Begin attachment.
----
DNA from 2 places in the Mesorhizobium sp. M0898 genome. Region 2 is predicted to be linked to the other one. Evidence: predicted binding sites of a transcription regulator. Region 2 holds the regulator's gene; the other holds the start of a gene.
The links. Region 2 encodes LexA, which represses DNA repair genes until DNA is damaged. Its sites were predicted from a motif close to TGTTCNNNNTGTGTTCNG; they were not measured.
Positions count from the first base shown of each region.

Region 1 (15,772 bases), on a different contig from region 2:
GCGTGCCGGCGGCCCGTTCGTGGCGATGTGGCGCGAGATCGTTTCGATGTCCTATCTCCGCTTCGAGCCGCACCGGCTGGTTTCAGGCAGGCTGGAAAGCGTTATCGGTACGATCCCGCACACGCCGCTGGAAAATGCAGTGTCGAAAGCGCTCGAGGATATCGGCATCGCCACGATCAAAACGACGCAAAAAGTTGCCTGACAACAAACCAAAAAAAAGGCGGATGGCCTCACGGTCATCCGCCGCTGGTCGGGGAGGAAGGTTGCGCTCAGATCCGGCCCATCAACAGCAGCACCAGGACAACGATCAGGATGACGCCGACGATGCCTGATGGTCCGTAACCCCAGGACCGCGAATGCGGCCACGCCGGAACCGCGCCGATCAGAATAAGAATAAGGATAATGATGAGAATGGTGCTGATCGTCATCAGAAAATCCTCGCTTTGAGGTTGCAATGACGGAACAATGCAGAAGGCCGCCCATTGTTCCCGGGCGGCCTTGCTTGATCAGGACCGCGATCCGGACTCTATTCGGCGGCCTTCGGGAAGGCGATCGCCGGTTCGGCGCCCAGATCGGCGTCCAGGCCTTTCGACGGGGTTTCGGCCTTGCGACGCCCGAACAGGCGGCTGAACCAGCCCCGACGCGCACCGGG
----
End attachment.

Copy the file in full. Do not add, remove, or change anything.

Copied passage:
DNA from 2 places in the Mesorhizobium sp. M0898 genome. Region 2 is predicted to be linked to the other one. Evidence: predicted binding sites of a transcription regulator. Region 2 holds the regulator's gene; the other holds the start of a gene.
The links. Region 2 encodes LexA, which represses DNA repair genes until DNA is damaged. Its sites were predicted from a motif close to TGTTCNNNNTGTGTTCNG; they were not measured.
Positions count from the first base shown of each region.

Region 1 (15,772 bases), on a different contig from region 2:
GCGTGCCGGCGGCCCGTTCGTGGCGATGTGGCGCGAGATCGTTTCGATGTCCTATCTCCGCTTCGAGCCGCACCGGCTGGTTTCAGGCAGGCTGGAAAGCGTTATCGGTACGATCCCGCACACGCCGCTGGAAAATGCAGTGTCGAAAGCGCTCGAGGATATCGGCATCGCCACGATCAAAACGACGCAAAAAGTTGCCTGACAACAAACCAAAAAAAAGGCGGATGGCCTCACGGTCATCCGCCGCTGGTCGGGGAGGAAGGTTGCGCTCAGATCCGGCCCATCAACAGCAGCACCAGGACAACGATCAGGATGACGCCGACGATGCCTGATGGTCCGTAACCCCAGGACCGCGAATGCGGCCACGCCGGAACCGCGCCGATCAGAATAAGAATAAGGATAATGATGAGAATGGTGCTGATCGTCATCAGAAAATCCTCGCTTTGAGGTTGCAATGACGGAACAATGCAGAAGGCCGCCCATTGTTCCCGGGCGGCCTTGCTTGATCAGGACCGCGATCCGGACTCTATTCGGCGGCCTTCGGGAAGGCGATCGCCGGTTCGGCGCCCAGATCGGCGTCCAGGCCTTTCGACGGGGTTTCGGCCTTGCGACGCCCGAACAGGCGGCTGAACCAGCCCCGACGCGCACCGGG